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Motor Totemist Guild


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Motor Totemist Guild City of Mirrors album cover
4.24 | 18 ratings | 2 reviews | 35% 5 stars

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Studio Album, released in 1999

Songs / Tracks Listing

1. Tower of London (2:59)
2. Scarfnet Herrin (14:56)
3. Narcotic Lollipop (13:32)
4. Prudes Vs Libertines (4:42)
5. Bixby Slough (28:11)
6. Blood in the Tower (3:06)

Line-up / Musicians

- Emily Hay / voice,flutes
- Curt Wilson / voice on 1
- Vinny Golia / clarinets,saxes
- Lynn Johnston / clarinets,saxes
- Eric Johnston-Tamai / bassoon
- George McMullen / trombone
- Jerry Wheeler / trombone
- Bridget Convey / keyboards
- Jeremy Keller / guitar
- Brad Dutz / marimba,vibraphone
- Hannes Giger / contrabass
- Joseph Berardi / drums on 2,3,5
- David Kerman / drums on 1,6, percussion
- James Grigsby / computer, surrogate baton

Releases information


Thanks to avestin for the addition
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MOTOR TOTEMIST GUILD City of Mirrors ratings distribution

(18 ratings)
Essential: a masterpiece of progressive rock music(35%)
Excellent addition to any prog rock music collection(47%)
Good, but non-essential (12%)
Collectors/fans only (6%)
Poor. Only for completionists (0%)

MOTOR TOTEMIST GUILD City of Mirrors reviews

Showing all collaborators reviews and last reviews preview | Show all reviews/ratings

Collaborators/Experts Reviews

Review by Mellotron Storm
4 stars Where do I start with this one ? James Grigby from U TOTEM is the mastermind behind this complex and adventerous album. What inspired him to create this work was an American band leader from the 40's named Stan Kenton who pushed the envelope back in the "Swing Era" with his different ideas about music. He had a massive 40 piece band perform a piece called "City Of Glass" which was unique in Big Band literature. Not Jazz or Classical but a blend of different styles. So this is sort of James' tribute to "City Of Glass" some 50 years later and obviously in Grigsby's unique style. He has a 14 piece band here including the great Emily Hay on flute throughout and vocals on one track, while Dave Kerman adds percussion throughout and drums on two tracks.Yes this really is a blend of Jazz, Classical, Chamber Music with lots of Avant passages as well.This really is an album that will keep me challenged and scratching my head for years to come. The album starts and ends with two accessible tracks that I enjoy so much. Everything in between leaves me shaking my head in amazement.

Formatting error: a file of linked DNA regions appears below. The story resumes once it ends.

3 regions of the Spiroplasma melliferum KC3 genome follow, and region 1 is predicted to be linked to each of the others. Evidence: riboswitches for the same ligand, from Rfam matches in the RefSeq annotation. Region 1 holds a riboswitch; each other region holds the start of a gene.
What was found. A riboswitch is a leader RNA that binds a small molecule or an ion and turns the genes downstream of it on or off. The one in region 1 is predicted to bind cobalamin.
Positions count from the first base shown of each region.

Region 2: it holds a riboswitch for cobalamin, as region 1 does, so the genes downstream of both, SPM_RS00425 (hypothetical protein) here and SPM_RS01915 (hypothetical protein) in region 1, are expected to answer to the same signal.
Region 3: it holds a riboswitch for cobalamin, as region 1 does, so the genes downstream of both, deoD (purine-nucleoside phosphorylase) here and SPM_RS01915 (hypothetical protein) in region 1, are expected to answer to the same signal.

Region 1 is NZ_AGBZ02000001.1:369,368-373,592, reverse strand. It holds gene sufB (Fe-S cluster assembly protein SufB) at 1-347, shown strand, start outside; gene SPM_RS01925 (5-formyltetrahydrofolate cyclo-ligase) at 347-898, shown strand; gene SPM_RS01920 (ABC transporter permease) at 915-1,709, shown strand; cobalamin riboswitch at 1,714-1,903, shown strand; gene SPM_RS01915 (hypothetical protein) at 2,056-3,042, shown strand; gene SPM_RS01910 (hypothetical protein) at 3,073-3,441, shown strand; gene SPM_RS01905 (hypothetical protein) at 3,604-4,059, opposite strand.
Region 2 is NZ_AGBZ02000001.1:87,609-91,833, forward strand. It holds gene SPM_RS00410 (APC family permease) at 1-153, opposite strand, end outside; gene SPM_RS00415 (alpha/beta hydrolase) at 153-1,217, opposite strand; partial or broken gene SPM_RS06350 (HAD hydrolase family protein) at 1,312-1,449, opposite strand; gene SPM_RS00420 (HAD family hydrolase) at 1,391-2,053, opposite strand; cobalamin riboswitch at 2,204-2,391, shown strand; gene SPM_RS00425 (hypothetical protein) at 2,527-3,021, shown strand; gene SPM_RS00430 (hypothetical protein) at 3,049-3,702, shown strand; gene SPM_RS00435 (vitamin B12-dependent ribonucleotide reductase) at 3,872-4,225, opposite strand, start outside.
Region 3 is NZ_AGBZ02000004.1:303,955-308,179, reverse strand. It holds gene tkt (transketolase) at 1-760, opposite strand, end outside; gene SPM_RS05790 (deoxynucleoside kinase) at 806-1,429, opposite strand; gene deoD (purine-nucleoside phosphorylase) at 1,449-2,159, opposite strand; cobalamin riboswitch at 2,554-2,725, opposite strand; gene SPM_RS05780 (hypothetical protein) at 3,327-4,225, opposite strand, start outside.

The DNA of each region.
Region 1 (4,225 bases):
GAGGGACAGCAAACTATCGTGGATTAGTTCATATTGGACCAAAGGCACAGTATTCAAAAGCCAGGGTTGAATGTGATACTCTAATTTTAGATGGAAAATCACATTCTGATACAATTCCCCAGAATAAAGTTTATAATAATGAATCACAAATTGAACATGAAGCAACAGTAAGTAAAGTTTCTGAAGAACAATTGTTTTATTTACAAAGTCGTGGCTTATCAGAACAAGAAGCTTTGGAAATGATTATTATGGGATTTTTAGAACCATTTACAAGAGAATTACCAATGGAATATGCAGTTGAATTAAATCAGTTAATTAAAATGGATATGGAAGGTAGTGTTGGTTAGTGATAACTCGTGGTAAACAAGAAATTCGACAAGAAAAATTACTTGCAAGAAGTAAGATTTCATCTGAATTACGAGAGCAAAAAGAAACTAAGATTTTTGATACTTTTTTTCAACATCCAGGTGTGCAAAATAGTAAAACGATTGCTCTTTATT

"Tower Of London" has all those intricate sounds with male vocals. Such an enjoyable listen. "Scarfnet" is where Emily sings. A long track that changes and evolves throughout. Different styles come and go here. I particularly like it from before 7 minutes (where we get some crazy horns) to the end. Great tune. "Narcotic Lollipop" opens with piano as horns toot away. It turns more powerful although the tempo and mood continue to change a lot. Jazzy with bass and horns 3 minutes in. More of a Chamber Music flavour as it settles after 6 minutes until around 10 1/2 minutes when the horns start to blast. "Prudes Vs Libertines" features different sounds that come and go. We get a rhythm after 3 minutes. Intense 4 1/2 minutes in as the song ends.

"Bixby Slough" is the over 28 minute live epic. It includes the band members being introduced late. One of my favourite parts is when he's finished the introductions everyone in the band lets loose and we get this onslaught of sound then it ends. It opens with lots of atmosphere, almost eerie really, even spacey. It turns experimental and dissonant then settles around 7 minutes. Haunting background noises before 10 minutes then the sound picks up and gets fuller. People in the band start yelling 11 1/2 minutes in, then we get some insane horns. It's jazzy 13 1/2 minutes in with bass and horns. It sounds pretty bizzare a minute later. Introductions 22 minutes in. "Blood In The Tower" is like the instrumental version of the opening track.

Not for everyone of course, but I know Logan and Avestin are fans of this record and you can add me to that list too. 4.5 stars.

Latest members reviews

5 stars This creation by James Grigsby is a very distinct one, even in RIO terms. It's written for a large ensemble that features a lot of wind instruments among other things. The first and prominent thing that come up to the ears right from the start, is the alternation between serious, 20th modern c ... (read more)

Report this review (#252138) | Posted by ShW1 | Sunday, November 22, 2009 | Review Permanlink

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